Monday, October 29, 2007


It seems that for many Americans, a holiday is about what you do. What are the traditions that make that day stand out from the rest of the year? How you celebrate that day is essentially what that day is. For example, one might say, "every year we have black eyed peas on New Year's Day and we watch football, and that is what makes that day special." Given, a holiday is definitely celebrated by what you do. But it seems that quite often, no thought is given to the reason behind the celebration. Sure, we have Thanksgiving where we remember the Pilgrims primly dressed in their black and white and the Native Americans with the big feather headdresses. But, true depth in the purpose for celebration is often lacking.

For many Christians, we are seeking to change this. We are trying harder to educate our children about the history of our Holy Days and focus more on the meaning for the celebration while we prepare the Turkey, etc. I think that is why so many of us have a problem with celebrating Halloween. We have trouble celebrating when there is no cause for it. Not that we think that there is anything wrong with children dressing up and getting candy. It sounds like fun. But, what is the reason? Simply stated, there is no cause for celebration. We could get all into the pagan roots of Samhain and how evil the evening is. Meanwhile, it isn't likely that any of our neighbors are celebrating Samhain, they're just celebrating harmless costumes and candy wondering what we abstainers are so uptight about. What it boils down to for me is that my heart just isn't in it. And if my heart isn't in it, then why do it?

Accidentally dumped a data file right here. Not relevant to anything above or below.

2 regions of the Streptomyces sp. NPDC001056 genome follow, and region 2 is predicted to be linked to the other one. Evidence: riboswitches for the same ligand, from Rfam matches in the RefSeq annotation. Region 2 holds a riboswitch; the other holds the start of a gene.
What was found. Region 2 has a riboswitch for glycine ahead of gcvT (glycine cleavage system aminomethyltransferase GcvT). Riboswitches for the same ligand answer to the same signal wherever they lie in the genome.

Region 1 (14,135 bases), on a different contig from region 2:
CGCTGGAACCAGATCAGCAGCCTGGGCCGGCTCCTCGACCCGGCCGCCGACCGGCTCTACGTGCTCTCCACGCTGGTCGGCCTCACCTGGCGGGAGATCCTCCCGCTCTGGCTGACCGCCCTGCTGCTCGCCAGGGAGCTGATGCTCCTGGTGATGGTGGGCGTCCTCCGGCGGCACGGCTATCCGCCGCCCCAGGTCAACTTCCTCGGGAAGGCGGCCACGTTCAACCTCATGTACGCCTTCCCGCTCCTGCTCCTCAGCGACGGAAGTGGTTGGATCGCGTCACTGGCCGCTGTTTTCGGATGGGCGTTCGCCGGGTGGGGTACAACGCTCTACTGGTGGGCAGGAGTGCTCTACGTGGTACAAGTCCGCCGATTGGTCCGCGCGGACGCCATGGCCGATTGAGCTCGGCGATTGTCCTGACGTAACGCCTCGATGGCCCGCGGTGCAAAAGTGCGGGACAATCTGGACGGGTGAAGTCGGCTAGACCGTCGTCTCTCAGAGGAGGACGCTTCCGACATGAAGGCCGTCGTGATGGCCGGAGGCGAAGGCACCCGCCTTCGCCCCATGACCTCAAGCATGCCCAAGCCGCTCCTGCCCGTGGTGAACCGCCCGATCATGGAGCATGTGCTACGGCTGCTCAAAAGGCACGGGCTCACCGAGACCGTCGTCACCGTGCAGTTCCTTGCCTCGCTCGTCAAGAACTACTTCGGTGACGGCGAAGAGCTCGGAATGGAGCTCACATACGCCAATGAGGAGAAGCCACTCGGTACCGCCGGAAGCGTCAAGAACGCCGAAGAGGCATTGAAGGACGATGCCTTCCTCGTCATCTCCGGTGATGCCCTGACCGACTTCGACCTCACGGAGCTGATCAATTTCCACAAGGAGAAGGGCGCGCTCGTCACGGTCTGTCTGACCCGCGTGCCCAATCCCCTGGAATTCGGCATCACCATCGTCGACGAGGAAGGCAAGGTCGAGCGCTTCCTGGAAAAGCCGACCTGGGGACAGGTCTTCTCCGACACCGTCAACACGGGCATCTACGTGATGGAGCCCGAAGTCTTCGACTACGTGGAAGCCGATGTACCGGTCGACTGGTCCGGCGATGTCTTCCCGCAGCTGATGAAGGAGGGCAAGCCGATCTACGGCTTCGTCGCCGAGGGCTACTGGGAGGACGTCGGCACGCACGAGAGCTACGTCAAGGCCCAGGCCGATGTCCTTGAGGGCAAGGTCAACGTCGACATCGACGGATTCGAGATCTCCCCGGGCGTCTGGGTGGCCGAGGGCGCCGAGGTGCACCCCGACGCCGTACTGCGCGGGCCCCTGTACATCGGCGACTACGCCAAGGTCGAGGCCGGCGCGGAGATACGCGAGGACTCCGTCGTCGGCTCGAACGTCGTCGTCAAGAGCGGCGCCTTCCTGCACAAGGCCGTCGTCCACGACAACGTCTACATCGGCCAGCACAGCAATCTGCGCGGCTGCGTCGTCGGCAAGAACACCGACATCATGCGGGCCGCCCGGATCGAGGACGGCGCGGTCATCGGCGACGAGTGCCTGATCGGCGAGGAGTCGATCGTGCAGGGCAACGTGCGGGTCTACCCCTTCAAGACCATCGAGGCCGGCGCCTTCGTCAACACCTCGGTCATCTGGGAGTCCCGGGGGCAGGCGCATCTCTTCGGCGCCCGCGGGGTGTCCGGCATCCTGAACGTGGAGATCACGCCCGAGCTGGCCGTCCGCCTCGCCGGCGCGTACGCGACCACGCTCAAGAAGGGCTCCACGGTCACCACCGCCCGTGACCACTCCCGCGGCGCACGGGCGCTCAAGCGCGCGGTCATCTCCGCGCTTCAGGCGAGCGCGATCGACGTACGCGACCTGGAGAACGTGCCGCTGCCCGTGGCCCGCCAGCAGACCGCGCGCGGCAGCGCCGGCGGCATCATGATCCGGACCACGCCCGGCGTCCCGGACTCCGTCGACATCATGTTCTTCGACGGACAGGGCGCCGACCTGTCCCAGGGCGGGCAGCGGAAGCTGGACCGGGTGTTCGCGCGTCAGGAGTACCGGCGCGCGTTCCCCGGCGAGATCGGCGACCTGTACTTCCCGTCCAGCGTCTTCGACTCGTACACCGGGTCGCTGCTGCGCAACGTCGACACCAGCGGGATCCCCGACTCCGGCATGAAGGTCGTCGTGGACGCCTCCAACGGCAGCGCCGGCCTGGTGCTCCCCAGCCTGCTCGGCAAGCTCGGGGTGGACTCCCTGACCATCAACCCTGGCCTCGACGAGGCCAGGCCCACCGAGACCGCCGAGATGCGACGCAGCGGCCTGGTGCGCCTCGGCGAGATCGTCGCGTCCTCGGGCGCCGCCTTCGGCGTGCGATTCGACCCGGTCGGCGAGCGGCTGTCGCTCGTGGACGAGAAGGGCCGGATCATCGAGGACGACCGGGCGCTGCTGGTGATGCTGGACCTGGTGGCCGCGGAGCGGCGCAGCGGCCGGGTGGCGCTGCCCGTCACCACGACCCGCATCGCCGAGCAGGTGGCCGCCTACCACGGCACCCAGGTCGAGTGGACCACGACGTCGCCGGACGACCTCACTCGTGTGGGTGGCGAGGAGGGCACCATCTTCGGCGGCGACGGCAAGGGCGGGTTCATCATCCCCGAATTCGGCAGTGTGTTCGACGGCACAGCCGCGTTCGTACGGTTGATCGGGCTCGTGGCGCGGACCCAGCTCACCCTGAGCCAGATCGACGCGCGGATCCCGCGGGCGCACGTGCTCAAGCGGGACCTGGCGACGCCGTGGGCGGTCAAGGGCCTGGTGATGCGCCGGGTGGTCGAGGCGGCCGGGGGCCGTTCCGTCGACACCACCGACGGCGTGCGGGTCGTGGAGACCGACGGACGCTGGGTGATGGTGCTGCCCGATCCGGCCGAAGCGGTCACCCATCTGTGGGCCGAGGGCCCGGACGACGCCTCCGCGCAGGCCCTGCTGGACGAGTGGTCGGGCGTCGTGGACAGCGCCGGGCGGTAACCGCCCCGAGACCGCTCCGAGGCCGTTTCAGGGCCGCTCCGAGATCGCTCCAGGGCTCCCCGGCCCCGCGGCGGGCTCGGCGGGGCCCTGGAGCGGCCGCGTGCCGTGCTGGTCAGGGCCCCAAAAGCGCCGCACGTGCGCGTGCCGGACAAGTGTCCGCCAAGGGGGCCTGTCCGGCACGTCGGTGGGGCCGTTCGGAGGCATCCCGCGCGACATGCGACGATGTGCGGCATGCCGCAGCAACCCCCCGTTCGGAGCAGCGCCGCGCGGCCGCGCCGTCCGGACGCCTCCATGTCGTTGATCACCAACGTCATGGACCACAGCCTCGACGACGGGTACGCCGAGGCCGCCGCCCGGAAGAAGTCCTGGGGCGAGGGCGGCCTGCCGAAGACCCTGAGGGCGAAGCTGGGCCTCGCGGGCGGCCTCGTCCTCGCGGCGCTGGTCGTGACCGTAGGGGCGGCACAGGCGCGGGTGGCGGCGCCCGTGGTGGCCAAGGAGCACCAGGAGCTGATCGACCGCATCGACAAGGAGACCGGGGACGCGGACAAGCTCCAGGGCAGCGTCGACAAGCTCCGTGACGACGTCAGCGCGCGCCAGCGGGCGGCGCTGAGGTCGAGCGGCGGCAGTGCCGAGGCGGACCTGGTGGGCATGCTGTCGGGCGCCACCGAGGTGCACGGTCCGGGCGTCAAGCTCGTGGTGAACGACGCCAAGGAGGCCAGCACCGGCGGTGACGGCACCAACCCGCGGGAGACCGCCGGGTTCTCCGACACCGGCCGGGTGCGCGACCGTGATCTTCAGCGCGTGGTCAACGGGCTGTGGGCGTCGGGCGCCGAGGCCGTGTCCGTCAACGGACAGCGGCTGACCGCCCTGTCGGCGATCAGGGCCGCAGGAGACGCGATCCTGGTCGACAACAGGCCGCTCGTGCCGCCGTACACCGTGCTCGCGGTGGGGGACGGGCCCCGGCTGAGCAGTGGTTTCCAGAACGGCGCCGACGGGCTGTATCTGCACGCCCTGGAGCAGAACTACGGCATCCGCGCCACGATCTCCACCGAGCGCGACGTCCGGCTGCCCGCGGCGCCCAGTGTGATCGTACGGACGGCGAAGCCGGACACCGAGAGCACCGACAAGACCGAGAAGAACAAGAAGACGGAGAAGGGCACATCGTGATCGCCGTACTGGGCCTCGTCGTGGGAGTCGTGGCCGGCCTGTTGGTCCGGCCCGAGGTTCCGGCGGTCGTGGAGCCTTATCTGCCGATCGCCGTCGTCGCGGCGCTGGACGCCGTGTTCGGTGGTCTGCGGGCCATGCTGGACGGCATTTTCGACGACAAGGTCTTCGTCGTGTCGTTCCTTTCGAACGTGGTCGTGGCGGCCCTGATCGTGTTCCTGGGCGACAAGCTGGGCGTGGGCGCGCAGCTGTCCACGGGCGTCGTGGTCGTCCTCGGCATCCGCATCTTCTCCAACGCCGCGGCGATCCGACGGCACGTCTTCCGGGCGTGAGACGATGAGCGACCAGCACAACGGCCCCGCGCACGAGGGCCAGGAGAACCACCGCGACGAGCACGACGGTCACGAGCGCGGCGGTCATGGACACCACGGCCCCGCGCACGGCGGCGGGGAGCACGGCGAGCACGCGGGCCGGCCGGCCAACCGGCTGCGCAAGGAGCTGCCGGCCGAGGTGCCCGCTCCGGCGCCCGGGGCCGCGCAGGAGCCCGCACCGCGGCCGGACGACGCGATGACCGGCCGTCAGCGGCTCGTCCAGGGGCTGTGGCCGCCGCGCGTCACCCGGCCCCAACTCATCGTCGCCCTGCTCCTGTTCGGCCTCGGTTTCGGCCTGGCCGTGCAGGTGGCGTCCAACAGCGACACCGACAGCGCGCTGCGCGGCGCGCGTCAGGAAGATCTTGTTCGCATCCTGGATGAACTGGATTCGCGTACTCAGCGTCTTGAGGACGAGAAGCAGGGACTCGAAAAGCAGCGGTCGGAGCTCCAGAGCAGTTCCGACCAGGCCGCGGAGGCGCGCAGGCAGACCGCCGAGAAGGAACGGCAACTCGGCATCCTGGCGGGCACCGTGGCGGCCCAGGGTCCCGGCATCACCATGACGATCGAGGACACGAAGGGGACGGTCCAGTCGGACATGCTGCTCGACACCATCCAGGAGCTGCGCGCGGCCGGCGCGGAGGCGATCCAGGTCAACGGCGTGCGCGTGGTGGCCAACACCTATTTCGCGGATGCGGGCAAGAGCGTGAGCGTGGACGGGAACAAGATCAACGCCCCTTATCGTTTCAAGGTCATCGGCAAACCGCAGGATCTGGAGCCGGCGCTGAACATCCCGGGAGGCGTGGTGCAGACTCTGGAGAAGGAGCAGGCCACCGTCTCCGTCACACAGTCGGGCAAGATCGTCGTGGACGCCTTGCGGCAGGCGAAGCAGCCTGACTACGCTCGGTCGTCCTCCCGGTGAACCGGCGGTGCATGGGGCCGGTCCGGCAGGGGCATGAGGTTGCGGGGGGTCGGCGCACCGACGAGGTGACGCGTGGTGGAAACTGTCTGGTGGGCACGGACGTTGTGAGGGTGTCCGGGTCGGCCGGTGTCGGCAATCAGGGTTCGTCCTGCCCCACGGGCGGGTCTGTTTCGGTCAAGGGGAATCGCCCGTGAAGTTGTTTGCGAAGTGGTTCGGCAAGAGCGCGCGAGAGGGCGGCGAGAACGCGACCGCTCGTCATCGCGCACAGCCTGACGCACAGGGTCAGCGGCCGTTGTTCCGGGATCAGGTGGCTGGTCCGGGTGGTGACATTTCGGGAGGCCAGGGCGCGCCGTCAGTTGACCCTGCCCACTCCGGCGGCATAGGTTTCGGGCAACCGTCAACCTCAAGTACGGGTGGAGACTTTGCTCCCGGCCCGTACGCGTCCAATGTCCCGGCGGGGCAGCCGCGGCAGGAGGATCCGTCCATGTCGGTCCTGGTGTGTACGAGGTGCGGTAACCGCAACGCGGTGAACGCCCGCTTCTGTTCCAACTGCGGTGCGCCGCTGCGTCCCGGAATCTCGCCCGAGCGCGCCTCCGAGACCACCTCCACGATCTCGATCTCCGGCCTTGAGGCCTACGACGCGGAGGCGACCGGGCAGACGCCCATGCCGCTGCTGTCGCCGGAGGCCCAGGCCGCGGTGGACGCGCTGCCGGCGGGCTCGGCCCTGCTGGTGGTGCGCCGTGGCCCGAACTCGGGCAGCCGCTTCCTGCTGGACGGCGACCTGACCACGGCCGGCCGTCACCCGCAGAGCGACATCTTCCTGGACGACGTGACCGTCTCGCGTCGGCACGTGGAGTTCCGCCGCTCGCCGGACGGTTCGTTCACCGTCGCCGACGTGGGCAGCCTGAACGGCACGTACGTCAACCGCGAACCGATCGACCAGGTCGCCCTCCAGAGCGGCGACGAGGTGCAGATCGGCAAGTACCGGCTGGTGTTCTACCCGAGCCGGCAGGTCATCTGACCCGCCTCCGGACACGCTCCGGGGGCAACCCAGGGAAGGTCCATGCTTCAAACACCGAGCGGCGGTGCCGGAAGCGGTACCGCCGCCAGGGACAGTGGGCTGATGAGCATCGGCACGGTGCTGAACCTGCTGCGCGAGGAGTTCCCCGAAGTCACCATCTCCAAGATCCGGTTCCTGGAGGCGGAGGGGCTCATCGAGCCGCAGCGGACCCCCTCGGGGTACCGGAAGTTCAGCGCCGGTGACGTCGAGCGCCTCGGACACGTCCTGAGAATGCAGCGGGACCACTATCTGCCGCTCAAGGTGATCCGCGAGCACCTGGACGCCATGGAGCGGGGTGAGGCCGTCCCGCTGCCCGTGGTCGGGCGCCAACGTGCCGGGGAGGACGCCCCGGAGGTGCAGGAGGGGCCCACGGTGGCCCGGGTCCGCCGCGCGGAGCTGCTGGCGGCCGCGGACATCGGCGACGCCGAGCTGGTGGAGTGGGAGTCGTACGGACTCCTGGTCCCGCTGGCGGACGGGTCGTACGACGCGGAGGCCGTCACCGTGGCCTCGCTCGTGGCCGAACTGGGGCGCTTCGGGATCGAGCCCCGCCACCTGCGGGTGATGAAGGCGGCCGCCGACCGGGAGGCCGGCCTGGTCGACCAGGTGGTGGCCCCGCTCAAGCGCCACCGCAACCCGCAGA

In our Protestant home, we like to make a big deal of Reformation Day. I consider this as basically the Independence Day of the Protestant church. It is a day where we can rejoice and celebrate God's sovereignty in preserving the church and his truth as written in the Bible. Last weekend, our church held a festival where I got to plan the games. All of the games were centered around the Reformation and were great fun. Here are some pictures of covenant children celebrating their heritage:

a young carpenter in a hammering contest

The stained glass shoppe was a hit

My firstborn is trying to pin the theses on the door.

Here's wishing you all a Happy Reformation Day!


  1. We don't so Halloween either, but we do celebrate Reformation Day. Sadly, our church doesn't have anything. I love the projects that you came up with!

  2. I agree, Kendra.
    i've gone both ways. While there really is no harm in trick or treating or dressing up on Halloween, what is the purpose? What are we celebrating? What is the focus? That is mainly why we don't do it, instead we will celebrate my baby's 2nd birthday on that day! :)

  3. I agree. But I like your idea of celebrating Reformation Day! The picture of your daughter putting up the Theses is so cute!

  4. uhhhhhhhhhh.....really? Independence day? uhhmmmmm.....

  5. Anonymous, I certainly welcome discussion on my blog. But, I think I'll need a little more info from you before I would be able to generate a response. Feel free to write again!